As is so often the case with bass issues, the problem ultimately boiled down to subwoofer placement. The typical advice for dual subs is to place them on opposite ends of the room, either in opposite diagonal corners or (if possible) in the centers of opposing walls. I’m sure that’s all well and good when you have a perfectly rectangular room with no furnishings in it, but real world results tend to get messy if you have an asymmetrical room and your furniture and décor (not to mention your own physical presence in the room) disrupt clean soundwave patterns.
I tried the opposite-walls approach and it didn’t work for me. I then experimented with placing one subwoofer in the center of the room behind my seats, but that sounded terrible. A lot of people like to put two subwoofers in the front of the room, on each side of the Center channel. I tried that too, and my Room EQ Wizard measurements were not much different from using just one subwoofer alone, so I failed to see the point of it.
Trial and error eventually led to a non-conventional solution. I now have one subwoofer to the left of my Center speaker, and the other off to the side of the room in an alcove near the front right corner.
I doubt you’ll ever find any advice on the internet recommending a subwoofer layout like this. I certainly didn’t expect it to work. Nevertheless, in my room, I get both the best measurements and the best sounding results with my subwoofers positioned like this.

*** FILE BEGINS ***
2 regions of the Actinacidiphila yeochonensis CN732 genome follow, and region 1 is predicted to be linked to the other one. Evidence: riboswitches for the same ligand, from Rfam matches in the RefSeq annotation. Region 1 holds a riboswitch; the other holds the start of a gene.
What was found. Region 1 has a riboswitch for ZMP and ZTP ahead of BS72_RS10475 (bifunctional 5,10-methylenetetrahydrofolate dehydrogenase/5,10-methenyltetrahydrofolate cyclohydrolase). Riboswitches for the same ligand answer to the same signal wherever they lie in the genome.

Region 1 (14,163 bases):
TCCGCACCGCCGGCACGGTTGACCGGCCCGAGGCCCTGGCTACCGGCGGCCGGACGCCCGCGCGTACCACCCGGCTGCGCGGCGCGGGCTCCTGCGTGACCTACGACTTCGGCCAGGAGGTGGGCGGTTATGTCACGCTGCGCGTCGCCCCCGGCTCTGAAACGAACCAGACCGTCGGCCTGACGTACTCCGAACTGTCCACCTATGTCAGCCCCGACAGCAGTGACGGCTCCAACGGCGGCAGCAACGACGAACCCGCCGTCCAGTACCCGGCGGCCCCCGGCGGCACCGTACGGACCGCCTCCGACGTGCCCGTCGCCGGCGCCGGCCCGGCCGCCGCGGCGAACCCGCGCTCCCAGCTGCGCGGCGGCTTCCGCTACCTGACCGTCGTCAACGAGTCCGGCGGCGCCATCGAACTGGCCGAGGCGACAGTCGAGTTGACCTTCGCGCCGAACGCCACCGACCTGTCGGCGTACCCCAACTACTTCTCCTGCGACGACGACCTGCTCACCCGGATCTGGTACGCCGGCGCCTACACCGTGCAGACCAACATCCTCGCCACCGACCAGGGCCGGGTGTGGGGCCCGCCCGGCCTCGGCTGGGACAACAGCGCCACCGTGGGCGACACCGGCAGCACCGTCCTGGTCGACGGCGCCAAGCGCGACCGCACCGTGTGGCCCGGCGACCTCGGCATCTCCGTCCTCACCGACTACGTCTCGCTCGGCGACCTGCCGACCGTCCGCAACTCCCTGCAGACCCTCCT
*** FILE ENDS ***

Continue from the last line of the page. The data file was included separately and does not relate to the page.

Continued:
Audio theory is wonderful, but it can only take you so far. The acoustics in every room are different and unique. At the end of the day, the only way to find out what works best in your room is to test and measure.
Am I Done Yet?
I’ll be the first to admit that my audio experiments are overkill and impractical. No one actually needs this many speakers in a home theater. Regardless, I find great pleasure in trying to solve the logistical problems of a puzzle like this, and I do genuinely believe that, when all is said and done, I’m making the sound in this room better, not worse.
Of the many speaker channel layouts that I’ve tried, this one seems to be the best so far and resolves several frustrations from my last attempt. Still, I don’t feel that I’ve perfected it yet. How many more cycles will this go through? I don’t know. I’ll try to stick with this one for a while before, inevitably, trying again.